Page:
Glenfarclas Family Cask 2003 18yo Cask #1970 & Glenfarclas Family Cask 2004 17yo Cask #2384


Today we're reviewing our first duo of Glenfarclas Family Casks.

Glenfarclas Family Cask 2003 18yo Cask #1970

Region: Speyside

ABV: 55.9%

Price: £299.00

Cask #1970 was distilled in 2003 and matured for 18 years in a 4th fill sherry butt before being bottled 27th July 2022.

Nose

Quite malty up front, white pepper, caramelised white chocolate, barley sugars, ground ginger and vanilla syrup. It's also got some warehouse must and rich tea biscuits coming through. There's a fair amount of alcohol on the nose. We're not really detecting much sherry influence if any at all, there's a little prune and a touch of cinnamon there if you search hard enough for it. Time and air does start to open the nose up, bringing brioche loaf, fondant icing and some red apple freshness to the nose.

Palate

The palate is bold up front, zesty lime and green apple sourness follows quickly into dark cocoa, toffee and a herbal, rosemary like flavour. The mouthfeel is really good up front, but seems to peter off quite quickly, however the finish does last a good amount of time with Caramac bars, oak tannins and roasted hazelnuts. As we let it sit in the glass, we start to get some honey, macadamia nuts and a little burnt caramel coming through.

Nose (with water)

Reduction brings more earthy, oaky aromas to the fore, sandalwood, wet grass alongside a touch of red fruit, strawberries and black pepper. A lot of the sweeter, vanilla and white chocolate aromas seem to have receded far into the background.

Palate (with water)

The reduced palate has more orchard fruits up front, lots of apples and pears with more of the citrus appearing too. The mouthfeel doesn't really improve too much, but some of the rougher, drier flavours towards the finish are replaced with sweeter vanilla and white chocolate.

Conclusion

We're a little torn here. The nose is quite lovely (although not particularly sherry forward, but it is 4th fill after all), however the palate is a bit of a letdown. The mouthfeel begins big and bold, but disappears incredibly quickly, and you're left with dry oak. Water helps a little, but at £300 we had pretty high expectations and unfortunately this doesn't live up to them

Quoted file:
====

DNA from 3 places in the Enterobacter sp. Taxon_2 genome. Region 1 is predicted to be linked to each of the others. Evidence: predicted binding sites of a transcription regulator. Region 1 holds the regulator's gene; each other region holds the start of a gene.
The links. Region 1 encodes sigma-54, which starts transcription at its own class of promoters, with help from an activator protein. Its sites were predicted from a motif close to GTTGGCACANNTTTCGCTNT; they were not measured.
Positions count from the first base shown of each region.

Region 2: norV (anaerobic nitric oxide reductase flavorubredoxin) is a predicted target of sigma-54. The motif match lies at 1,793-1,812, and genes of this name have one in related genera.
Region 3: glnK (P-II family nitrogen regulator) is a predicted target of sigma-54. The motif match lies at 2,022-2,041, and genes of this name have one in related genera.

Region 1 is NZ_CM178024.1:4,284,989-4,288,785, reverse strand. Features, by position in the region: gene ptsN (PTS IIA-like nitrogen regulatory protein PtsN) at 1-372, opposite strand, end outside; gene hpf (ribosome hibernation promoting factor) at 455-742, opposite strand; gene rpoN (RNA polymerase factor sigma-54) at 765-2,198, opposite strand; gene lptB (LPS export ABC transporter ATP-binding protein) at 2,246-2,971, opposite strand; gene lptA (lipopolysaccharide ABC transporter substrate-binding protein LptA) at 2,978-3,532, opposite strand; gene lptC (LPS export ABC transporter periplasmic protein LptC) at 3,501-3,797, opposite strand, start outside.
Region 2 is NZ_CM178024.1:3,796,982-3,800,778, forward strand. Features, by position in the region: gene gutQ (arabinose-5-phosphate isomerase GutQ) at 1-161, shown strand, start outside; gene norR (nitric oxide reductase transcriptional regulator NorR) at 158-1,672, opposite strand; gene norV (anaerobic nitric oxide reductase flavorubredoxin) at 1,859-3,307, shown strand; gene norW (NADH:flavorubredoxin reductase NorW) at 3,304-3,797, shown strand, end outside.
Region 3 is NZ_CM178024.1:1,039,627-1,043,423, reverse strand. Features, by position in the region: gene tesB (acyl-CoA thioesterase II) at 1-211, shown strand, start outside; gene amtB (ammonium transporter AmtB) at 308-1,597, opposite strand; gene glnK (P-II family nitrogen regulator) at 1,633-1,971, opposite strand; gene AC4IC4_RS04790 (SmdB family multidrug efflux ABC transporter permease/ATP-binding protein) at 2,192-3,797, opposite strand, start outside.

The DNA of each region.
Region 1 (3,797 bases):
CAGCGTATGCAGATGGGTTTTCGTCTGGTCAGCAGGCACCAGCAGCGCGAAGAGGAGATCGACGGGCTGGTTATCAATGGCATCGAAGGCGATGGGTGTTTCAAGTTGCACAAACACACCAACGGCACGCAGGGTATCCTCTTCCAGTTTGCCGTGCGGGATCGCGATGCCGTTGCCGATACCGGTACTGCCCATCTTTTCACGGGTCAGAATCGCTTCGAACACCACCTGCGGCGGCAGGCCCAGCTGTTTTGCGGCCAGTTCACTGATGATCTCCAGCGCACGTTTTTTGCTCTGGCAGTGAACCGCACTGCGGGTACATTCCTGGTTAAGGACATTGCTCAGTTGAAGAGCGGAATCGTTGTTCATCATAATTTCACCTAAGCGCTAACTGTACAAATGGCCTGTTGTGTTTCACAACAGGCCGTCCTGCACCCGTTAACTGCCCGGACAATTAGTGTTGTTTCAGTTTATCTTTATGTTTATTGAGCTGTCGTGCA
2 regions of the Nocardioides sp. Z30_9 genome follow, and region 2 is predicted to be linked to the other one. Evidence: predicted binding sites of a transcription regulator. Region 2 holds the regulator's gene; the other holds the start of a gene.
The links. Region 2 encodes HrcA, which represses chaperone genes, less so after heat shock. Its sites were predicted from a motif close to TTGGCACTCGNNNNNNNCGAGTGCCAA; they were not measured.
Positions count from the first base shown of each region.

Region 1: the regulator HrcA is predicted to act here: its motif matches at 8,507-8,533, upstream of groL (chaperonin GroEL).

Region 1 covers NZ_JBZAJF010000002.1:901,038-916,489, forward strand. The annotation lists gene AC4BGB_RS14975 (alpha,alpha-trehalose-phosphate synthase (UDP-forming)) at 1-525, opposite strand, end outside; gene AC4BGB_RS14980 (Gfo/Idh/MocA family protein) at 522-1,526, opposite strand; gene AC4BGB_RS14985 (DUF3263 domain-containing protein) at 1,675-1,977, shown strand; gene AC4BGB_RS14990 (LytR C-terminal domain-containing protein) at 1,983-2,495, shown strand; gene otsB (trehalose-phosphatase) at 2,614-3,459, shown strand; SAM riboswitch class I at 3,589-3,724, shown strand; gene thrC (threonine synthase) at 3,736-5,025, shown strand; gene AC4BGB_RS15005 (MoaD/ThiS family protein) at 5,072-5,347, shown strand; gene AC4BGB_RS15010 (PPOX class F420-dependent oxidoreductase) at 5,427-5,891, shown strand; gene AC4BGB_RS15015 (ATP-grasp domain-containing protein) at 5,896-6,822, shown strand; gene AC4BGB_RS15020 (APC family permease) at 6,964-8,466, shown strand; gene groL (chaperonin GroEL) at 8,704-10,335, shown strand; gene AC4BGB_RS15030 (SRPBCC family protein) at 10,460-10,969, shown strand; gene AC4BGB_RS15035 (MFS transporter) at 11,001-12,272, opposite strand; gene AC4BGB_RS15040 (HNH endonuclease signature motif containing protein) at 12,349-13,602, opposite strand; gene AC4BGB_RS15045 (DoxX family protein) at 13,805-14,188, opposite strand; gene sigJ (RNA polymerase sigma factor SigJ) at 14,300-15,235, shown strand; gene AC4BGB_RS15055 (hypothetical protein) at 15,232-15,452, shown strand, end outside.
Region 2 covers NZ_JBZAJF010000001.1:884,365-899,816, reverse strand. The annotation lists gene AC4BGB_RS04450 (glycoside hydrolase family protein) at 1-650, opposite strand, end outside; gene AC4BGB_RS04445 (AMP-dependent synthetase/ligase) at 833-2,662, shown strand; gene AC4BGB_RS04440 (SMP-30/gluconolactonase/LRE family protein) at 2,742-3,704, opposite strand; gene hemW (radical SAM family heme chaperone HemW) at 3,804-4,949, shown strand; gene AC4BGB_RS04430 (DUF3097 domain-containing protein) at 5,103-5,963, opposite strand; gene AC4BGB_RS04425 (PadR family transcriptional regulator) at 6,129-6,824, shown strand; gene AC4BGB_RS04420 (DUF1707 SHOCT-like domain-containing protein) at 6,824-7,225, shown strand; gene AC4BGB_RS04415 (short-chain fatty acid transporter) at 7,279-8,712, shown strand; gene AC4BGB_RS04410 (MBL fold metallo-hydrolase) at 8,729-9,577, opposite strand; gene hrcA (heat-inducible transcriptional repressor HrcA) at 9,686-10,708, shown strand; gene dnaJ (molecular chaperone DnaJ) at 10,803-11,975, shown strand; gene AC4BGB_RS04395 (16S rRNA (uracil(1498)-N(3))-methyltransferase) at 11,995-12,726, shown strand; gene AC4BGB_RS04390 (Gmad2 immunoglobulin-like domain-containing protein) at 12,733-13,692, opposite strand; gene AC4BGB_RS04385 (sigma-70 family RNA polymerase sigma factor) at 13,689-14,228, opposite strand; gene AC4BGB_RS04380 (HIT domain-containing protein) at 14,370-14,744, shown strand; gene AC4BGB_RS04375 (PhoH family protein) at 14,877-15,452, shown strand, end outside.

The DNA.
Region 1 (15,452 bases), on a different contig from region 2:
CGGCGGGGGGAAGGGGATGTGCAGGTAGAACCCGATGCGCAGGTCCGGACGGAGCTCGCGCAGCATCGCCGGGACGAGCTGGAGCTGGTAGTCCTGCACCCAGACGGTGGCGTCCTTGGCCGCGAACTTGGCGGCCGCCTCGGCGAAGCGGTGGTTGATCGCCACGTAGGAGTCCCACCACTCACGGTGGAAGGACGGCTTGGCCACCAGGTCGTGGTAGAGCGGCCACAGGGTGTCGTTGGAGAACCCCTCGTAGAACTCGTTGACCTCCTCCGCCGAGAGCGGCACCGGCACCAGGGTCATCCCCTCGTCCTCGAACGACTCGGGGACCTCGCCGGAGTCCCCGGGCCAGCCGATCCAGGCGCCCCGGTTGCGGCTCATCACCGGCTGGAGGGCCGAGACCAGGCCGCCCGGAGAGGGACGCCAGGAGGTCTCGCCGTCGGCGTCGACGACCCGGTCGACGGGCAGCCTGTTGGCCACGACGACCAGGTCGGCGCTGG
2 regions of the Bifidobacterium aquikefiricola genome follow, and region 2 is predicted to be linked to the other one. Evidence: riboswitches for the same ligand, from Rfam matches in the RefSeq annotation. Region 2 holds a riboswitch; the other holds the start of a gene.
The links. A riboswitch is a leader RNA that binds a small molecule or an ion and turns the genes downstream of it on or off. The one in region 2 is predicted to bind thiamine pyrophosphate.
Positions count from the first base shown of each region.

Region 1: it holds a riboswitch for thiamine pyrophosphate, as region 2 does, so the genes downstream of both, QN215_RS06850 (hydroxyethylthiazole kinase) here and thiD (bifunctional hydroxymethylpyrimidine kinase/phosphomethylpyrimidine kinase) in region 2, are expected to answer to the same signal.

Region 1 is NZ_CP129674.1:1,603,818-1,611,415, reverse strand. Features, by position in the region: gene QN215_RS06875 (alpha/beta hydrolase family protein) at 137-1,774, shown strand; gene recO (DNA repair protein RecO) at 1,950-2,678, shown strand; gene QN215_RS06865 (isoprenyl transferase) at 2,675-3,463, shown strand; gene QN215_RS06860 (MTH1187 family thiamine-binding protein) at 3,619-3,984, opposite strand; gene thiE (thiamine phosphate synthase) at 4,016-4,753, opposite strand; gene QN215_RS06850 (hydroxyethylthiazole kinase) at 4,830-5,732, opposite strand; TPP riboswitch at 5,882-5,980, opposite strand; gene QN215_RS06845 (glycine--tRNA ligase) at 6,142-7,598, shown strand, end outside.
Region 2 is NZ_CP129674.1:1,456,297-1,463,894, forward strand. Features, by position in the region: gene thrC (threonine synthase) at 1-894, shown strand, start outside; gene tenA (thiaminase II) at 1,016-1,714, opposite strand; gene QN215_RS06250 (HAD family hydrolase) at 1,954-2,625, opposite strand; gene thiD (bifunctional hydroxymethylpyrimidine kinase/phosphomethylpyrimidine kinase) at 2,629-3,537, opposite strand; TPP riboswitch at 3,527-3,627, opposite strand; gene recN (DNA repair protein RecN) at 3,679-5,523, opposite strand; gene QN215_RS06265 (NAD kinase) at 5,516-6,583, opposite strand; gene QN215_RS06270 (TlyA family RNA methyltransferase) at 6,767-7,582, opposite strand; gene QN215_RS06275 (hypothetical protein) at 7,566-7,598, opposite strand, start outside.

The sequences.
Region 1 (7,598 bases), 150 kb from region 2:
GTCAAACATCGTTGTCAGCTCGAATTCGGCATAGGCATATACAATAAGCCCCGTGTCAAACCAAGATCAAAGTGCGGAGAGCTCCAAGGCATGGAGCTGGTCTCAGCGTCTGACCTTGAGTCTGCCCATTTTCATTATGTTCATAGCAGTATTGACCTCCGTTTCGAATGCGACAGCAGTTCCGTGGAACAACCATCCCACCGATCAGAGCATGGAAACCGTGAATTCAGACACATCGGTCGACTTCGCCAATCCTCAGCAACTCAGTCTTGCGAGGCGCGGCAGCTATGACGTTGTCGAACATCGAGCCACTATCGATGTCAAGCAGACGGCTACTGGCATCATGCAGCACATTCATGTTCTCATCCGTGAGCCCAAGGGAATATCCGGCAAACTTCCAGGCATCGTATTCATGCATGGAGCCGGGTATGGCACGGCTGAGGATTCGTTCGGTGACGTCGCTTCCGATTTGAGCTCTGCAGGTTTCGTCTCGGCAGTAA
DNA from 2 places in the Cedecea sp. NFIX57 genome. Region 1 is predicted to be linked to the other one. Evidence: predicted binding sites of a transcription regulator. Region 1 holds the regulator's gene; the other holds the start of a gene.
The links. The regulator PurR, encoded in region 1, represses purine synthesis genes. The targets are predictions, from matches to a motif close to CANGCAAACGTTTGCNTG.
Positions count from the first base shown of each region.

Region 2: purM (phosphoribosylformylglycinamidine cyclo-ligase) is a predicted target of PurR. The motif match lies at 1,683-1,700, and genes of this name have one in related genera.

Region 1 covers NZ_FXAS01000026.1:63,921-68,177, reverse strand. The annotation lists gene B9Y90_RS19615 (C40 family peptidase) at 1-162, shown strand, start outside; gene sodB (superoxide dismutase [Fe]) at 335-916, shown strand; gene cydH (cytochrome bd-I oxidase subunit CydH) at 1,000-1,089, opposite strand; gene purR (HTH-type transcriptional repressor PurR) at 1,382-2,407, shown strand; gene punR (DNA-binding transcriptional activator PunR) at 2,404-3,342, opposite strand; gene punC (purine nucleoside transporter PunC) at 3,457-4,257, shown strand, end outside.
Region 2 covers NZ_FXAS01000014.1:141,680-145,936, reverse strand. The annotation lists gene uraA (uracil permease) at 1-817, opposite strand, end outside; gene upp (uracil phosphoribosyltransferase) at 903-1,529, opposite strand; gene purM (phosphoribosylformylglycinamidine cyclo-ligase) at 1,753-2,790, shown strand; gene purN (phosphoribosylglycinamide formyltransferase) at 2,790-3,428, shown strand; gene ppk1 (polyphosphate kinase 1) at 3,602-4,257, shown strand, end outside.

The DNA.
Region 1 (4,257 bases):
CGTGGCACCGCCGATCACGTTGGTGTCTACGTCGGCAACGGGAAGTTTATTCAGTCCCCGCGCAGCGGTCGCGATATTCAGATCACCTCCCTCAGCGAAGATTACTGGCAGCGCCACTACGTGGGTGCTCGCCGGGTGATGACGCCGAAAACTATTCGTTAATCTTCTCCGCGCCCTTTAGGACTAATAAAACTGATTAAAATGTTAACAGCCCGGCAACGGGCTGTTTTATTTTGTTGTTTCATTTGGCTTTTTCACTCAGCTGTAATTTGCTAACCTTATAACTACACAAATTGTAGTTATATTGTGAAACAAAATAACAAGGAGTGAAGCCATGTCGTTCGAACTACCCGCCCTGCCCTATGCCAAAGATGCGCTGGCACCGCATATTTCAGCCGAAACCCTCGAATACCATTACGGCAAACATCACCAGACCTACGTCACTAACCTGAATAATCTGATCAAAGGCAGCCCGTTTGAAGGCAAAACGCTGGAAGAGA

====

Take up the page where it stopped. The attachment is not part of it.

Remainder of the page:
Score: 6/10


Glenfarclas Family Cask 2004 17yo Cask #2384

Region: Speyside

ABV: 58.8%

Price: £290.00

Cask #2384 was distilled in 2004 and matured for 17 years in a 1st fill sherry butt before being bottled 27th July 2022.

Nose

Unexpectedly herbal, eucalyptus, crushed mint leaves, moving into macerated cherries, fresh strawberry, maple syrup and muscovado sugar. It's rich and syrupy, with cinnamon, dates and a little leather towards the latter part of the nose. It's not overly sweet, it's got good balance with some of the more tannic aromas counterbalancing the sweeter dried fruits. The alcohol also doesn't overpower the nose, but there is a touch of white pepper spice coming through if you get deep into the glass.

Palate

The palate is oily and sweet, maple glazed cinnamon buns, chocolate eclairs, candied orange rind moving into a drier, ginger spice and leather-led finish. There's also a lot of red fruits, fresh raspberries, currants and raisins as the palate develops. As we leave it in the glass, we're starting to find walnuts, iced coffee and charred oak appearing, definitely drier on the latter part of the palate.

Nose (with water)

The reduced nose has a lot more fruit up front, both fresh and dried. Lots of sultanas, cherries, strawberries and dates. A lot of those initial herbal aromas have been lost (which isn't too big of a loss in our opinion), but it does retain some of the drier, tannic aromas as the dram develops.

Palate (with water)

The palate gets a little sweeter up front, similar to the reduced nose, with more of the dried fruits and cinnamon sugar doughnuts. We're also starting to find some clove on the latter palate, along with a spicier ginger/black pepper flavour coming through on the finish. The finish feels slightly shorter with water, however the oily mouthfeel remains.

Conclusion

A well aged, complex dram that's got a good balance between the richer, sweeter and drier, nuttier aspects of sherry maturation. It's a dram that really develops over time, both in the glass and on the palate. These family casks are not cheap, so we have to take into account the price for a 17 year old whisky, so we'll go with 7.5/10.

Score: 7.5/10

  • 10 - Perfection. A whisky that we’ll remember forever.
  • 9 - Amazing. We’d pay through the nose for a bottle.
  • 8 - Great. Pick this up at RRP.
  • 7 - Good. Happy to have a dram or two but wouldn’t buy a bottle.
  • 6 - Passable. Would accept a dram, but wouldn’t seek it out.
  • 5 - Poor. Would drink if it was the only option.
  • 4 - Bad. Maybe it can be saved by ginger beer?
  • 3 - Awful. It can't be saved by ginger beer.
  • 2 - Pour it out
  • 1 - We’ve never tried a whisky rated this low and hopefully never will.

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